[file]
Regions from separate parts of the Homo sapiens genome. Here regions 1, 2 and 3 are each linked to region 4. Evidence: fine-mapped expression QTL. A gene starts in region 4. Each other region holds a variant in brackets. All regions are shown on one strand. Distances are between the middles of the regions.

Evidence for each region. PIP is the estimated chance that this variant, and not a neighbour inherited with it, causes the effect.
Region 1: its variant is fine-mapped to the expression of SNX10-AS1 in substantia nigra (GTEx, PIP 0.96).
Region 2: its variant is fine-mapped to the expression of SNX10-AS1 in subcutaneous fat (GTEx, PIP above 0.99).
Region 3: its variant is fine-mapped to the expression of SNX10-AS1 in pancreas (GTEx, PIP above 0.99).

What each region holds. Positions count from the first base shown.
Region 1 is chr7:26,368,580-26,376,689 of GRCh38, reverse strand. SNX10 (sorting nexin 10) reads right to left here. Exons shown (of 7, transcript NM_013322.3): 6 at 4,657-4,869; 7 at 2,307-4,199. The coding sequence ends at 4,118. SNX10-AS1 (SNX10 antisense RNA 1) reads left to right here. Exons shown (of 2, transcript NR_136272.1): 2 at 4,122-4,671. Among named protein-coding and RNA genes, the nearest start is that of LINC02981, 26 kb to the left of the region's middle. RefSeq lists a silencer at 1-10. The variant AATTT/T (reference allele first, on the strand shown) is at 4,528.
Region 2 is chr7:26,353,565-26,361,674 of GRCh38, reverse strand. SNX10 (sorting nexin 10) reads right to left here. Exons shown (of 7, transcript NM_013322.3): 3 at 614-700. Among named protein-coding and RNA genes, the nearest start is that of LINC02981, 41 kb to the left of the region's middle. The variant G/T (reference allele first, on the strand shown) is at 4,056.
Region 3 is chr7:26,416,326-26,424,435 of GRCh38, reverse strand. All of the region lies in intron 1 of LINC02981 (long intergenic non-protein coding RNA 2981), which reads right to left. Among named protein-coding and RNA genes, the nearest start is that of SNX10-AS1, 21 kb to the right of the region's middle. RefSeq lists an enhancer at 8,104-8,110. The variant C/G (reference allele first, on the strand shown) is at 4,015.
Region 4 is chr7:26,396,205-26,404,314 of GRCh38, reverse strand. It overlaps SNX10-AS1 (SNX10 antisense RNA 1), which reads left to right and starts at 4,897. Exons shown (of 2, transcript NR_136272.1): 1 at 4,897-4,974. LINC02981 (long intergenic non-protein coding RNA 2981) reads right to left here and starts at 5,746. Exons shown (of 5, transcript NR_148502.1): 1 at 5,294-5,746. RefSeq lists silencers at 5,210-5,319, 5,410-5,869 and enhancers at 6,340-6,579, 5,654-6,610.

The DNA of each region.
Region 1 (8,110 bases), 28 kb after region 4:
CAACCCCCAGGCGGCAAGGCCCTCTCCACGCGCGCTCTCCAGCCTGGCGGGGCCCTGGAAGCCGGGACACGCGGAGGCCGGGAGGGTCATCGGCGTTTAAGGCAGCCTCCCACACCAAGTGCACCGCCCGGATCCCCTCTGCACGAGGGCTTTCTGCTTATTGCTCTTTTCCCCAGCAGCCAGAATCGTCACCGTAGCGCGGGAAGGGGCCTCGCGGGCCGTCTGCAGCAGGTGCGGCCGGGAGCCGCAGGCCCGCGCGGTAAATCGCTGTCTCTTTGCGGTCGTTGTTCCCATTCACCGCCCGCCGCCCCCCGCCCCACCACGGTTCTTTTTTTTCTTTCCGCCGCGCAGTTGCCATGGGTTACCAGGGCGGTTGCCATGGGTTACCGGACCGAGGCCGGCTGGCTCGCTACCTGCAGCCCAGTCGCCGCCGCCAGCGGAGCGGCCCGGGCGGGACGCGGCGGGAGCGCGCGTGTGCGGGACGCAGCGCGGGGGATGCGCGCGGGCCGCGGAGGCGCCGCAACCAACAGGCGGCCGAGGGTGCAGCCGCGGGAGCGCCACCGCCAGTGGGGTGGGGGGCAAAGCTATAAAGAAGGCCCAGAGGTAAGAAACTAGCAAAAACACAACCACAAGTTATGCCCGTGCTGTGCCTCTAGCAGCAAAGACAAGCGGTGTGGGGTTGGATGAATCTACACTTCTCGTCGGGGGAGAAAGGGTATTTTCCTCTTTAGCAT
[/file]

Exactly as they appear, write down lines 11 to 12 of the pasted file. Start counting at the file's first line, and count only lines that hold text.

The DNA of each region.
Region 1 (8,110 bases), 28 kb after region 4: